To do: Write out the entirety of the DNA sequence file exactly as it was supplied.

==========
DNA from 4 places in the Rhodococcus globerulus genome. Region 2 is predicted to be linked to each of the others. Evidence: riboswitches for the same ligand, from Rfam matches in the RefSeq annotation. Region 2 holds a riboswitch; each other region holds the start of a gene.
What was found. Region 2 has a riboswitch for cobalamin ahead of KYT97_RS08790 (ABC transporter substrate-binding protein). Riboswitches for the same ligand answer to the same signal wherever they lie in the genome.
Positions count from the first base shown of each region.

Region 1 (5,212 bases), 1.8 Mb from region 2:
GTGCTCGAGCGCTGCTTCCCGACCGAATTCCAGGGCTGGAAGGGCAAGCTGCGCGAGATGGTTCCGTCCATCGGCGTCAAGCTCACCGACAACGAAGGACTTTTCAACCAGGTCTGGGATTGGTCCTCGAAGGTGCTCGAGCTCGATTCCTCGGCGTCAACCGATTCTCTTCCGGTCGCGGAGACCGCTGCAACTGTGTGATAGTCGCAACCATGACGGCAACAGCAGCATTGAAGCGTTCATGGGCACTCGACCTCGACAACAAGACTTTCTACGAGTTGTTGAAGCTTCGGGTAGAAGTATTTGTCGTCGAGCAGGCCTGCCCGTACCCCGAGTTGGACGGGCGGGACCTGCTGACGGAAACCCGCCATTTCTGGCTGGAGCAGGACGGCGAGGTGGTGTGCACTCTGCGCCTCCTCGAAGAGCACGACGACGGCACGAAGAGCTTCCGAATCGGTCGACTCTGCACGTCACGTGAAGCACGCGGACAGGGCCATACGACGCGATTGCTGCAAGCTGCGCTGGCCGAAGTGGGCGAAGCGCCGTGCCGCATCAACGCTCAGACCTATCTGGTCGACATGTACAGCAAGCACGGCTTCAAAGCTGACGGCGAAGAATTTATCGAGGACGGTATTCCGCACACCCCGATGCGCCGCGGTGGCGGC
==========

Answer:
DNA from 4 places in the Rhodococcus globerulus genome. Region 2 is predicted to be linked to each of the others. Evidence: riboswitches for the same ligand, from Rfam matches in the RefSeq annotation. Region 2 holds a riboswitch; each other region holds the start of a gene.
What was found. Region 2 has a riboswitch for cobalamin ahead of KYT97_RS08790 (ABC transporter substrate-binding protein). Riboswitches for the same ligand answer to the same signal wherever they lie in the genome.
Positions count from the first base shown of each region.

Region 1 (5,212 bases), 1.8 Mb from region 2:
GTGCTCGAGCGCTGCTTCCCGACCGAATTCCAGGGCTGGAAGGGCAAGCTGCGCGAGATGGTTCCGTCCATCGGCGTCAAGCTCACCGACAACGAAGGACTTTTCAACCAGGTCTGGGATTGGTCCTCGAAGGTGCTCGAGCTCGATTCCTCGGCGTCAACCGATTCTCTTCCGGTCGCGGAGACCGCTGCAACTGTGTGATAGTCGCAACCATGACGGCAACAGCAGCATTGAAGCGTTCATGGGCACTCGACCTCGACAACAAGACTTTCTACGAGTTGTTGAAGCTTCGGGTAGAAGTATTTGTCGTCGAGCAGGCCTGCCCGTACCCCGAGTTGGACGGGCGGGACCTGCTGACGGAAACCCGCCATTTCTGGCTGGAGCAGGACGGCGAGGTGGTGTGCACTCTGCGCCTCCTCGAAGAGCACGACGACGGCACGAAGAGCTTCCGAATCGGTCGACTCTGCACGTCACGTGAAGCACGCGGACAGGGCCATACGACGCGATTGCTGCAAGCTGCGCTGGCCGAAGTGGGCGAAGCGCCGTGCCGCATCAACGCTCAGACCTATCTGGTCGACATGTACAGCAAGCACGGCTTCAAAGCTGACGGCGAAGAATTTATCGAGGACGGTATTCCGCACACCCCGATGCGCCGCGGTGGCGGC